Netherlands King Has Been Secretly Flying as KLM Pilot for 21 Years

King Willem-Alexander has doubled as a commercial airline co-pilot for more than two decades. 

Netherlands: King Willem-Alexander visits a wind tunnel in Marknesse
robin utrecht—Robin Utrecht/Sipa USA

For 21 years, King Willem-Alexander has kept his secret life as an airline co-pilot on the very down low, but now, he's decided to open up about his love of flying and his future pursuit of mastering the cockpit of the Boeing 737, according to the BBC. 

So far, Willem-Alexander has gathered experience working with just Fokker aircraft. Before he became king in 2013, he had appeared publicly as a guest pilot so that he could keep his pilot status up. But it was never made public that he had been regularly working in the cockpit of KLM aircraft, until now, according to the report.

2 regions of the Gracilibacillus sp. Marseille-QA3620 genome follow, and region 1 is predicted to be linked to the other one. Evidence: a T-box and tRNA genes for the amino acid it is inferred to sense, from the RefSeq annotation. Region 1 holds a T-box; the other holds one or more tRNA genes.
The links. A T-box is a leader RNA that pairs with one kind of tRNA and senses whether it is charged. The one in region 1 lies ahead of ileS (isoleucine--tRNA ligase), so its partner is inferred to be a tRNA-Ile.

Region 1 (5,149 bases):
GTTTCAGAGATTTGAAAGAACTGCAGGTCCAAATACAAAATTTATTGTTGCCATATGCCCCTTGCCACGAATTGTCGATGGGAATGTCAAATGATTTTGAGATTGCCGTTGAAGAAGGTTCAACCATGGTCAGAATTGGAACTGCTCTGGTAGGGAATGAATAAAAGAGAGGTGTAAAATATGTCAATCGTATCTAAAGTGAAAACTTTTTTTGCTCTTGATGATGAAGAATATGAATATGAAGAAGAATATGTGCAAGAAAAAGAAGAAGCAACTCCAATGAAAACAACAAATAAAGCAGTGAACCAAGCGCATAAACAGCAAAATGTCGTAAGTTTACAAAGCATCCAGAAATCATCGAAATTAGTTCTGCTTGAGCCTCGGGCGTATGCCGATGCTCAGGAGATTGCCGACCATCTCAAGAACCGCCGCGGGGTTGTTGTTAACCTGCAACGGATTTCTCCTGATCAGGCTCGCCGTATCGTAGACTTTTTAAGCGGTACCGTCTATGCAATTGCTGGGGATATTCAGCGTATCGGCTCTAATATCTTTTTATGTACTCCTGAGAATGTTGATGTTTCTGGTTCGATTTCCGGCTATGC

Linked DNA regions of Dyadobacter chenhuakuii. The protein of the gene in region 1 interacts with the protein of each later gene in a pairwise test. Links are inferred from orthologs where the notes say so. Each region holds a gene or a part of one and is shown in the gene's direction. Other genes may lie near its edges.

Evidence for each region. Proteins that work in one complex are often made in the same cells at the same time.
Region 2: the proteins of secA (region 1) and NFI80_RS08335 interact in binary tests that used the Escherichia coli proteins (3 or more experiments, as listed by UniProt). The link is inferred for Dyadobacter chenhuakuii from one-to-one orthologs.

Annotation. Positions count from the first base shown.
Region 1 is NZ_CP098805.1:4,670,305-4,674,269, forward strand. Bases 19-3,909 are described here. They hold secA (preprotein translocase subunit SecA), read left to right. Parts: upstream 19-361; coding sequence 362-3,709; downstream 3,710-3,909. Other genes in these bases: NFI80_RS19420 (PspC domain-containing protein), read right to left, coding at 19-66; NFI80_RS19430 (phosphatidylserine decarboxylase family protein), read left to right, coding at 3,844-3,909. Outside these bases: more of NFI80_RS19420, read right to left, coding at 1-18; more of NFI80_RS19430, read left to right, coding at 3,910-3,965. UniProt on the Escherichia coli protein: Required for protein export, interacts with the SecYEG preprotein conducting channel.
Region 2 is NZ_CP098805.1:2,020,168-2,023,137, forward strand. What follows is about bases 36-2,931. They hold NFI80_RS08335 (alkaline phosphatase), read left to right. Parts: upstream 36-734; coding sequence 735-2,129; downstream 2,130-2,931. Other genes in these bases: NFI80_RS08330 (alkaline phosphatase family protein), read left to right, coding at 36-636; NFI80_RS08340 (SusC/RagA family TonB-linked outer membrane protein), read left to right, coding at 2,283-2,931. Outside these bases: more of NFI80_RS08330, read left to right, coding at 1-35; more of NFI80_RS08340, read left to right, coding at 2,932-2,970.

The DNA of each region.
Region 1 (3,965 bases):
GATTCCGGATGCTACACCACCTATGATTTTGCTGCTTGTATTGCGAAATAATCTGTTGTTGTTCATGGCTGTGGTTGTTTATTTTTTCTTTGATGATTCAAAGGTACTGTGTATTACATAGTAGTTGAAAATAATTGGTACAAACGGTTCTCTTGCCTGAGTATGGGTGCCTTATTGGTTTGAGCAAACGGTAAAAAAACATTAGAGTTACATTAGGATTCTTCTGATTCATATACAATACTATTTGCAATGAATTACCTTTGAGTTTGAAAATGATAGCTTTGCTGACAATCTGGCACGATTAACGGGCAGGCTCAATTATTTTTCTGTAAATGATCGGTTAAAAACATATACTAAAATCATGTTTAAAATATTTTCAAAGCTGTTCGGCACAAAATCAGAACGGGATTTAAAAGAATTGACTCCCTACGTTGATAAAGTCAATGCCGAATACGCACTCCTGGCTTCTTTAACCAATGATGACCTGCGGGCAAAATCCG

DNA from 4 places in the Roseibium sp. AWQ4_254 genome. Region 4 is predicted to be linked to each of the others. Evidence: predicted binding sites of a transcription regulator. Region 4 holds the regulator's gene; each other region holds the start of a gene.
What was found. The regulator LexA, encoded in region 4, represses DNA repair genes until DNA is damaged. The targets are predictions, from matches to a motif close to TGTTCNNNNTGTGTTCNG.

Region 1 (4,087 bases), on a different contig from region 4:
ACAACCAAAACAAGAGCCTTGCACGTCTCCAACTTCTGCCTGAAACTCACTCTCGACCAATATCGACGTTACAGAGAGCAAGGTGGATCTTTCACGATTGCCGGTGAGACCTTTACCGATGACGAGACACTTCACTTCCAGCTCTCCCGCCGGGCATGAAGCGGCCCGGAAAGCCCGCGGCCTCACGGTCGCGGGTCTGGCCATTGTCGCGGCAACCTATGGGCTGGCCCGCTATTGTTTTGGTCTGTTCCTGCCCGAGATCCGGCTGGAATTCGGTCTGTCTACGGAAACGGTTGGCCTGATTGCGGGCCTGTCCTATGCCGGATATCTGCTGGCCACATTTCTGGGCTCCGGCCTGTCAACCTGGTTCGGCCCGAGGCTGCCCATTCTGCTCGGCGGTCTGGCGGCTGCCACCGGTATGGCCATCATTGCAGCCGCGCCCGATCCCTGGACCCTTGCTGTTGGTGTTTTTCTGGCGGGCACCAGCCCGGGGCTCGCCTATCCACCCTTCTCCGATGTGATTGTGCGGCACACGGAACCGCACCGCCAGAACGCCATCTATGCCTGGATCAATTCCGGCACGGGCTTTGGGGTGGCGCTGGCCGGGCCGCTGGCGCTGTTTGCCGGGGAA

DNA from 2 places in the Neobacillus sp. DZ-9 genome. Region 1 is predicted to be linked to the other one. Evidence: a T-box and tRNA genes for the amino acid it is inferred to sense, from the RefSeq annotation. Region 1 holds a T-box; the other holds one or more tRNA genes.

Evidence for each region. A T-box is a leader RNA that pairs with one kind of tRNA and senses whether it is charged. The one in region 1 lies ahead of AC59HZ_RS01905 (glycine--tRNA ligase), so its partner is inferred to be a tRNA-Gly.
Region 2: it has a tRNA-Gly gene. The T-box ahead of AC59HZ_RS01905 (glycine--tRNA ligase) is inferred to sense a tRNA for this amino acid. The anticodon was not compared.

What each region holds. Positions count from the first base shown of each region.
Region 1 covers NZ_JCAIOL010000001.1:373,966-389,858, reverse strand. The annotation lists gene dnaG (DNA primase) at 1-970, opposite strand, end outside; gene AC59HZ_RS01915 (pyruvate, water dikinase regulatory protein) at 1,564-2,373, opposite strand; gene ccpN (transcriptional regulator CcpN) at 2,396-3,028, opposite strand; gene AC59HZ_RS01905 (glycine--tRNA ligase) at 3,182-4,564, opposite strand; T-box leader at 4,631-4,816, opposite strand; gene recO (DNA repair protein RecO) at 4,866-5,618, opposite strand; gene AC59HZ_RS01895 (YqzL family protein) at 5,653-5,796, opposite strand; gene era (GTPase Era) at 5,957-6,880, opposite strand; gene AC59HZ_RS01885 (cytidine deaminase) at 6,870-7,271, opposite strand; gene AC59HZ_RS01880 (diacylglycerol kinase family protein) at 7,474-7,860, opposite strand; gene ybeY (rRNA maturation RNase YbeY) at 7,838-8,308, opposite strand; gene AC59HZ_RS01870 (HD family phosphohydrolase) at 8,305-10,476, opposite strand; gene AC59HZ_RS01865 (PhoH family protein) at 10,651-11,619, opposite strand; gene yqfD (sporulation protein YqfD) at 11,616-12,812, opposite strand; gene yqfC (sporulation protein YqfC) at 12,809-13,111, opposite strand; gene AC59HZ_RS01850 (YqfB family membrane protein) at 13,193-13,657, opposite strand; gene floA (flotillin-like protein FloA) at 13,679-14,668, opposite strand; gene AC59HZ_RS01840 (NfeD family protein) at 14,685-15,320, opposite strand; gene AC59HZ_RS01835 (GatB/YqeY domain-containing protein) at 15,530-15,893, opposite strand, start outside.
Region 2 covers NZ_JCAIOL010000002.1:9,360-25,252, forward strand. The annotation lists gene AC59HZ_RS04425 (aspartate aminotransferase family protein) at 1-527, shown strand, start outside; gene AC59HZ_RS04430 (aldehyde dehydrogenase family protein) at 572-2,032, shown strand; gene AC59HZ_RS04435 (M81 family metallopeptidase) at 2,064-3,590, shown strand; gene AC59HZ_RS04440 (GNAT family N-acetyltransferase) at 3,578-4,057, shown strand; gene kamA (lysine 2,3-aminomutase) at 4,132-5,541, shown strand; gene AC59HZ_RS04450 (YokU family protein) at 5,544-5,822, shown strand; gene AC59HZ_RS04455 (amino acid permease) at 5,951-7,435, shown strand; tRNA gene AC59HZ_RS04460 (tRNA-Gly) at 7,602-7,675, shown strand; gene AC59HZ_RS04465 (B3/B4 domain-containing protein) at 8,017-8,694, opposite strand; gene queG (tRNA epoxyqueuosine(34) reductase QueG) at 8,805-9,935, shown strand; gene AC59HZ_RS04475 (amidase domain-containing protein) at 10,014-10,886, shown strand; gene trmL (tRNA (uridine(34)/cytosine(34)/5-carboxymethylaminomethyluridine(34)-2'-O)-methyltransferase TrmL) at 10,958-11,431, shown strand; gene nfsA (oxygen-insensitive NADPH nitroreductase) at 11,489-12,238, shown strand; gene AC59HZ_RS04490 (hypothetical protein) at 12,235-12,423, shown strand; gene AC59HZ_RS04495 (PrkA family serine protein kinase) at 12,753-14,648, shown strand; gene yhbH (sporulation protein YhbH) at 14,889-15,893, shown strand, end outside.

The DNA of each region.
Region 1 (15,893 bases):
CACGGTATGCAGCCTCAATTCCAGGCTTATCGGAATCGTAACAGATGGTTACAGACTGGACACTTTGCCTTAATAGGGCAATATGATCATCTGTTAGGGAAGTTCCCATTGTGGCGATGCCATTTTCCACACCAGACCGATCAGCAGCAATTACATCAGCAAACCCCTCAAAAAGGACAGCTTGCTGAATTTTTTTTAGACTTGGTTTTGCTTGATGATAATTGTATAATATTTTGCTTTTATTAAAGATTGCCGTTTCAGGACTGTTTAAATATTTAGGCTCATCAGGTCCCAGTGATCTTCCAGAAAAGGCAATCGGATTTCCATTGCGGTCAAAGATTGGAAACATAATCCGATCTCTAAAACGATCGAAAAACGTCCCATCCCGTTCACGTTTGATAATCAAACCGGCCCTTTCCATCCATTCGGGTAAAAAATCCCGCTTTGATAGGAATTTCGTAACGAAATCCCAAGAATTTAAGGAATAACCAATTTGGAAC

The king has apparently been doing two flights a month since he became king. According to the BBC, Willem-Alexander flew a Fokker 70 for government work and with KLM just last month. 

"I find flying simply fantastic," Willem-Alexander said to De Telegraaf, according to the BBC.

The king explained that if it circumstances were different—like if he had not been born into royalty—he would've worked to become a commercial airline pilot flying airplanes like the Boeing 747. 

It's rare for the king to get noticed while co-piloting an aircraft.

"The advantage is that I can always say that I warmly welcome passengers on behalf of the captain and crew," Willem-Alexander said, according to the BBC. "Then I don't have to give my name."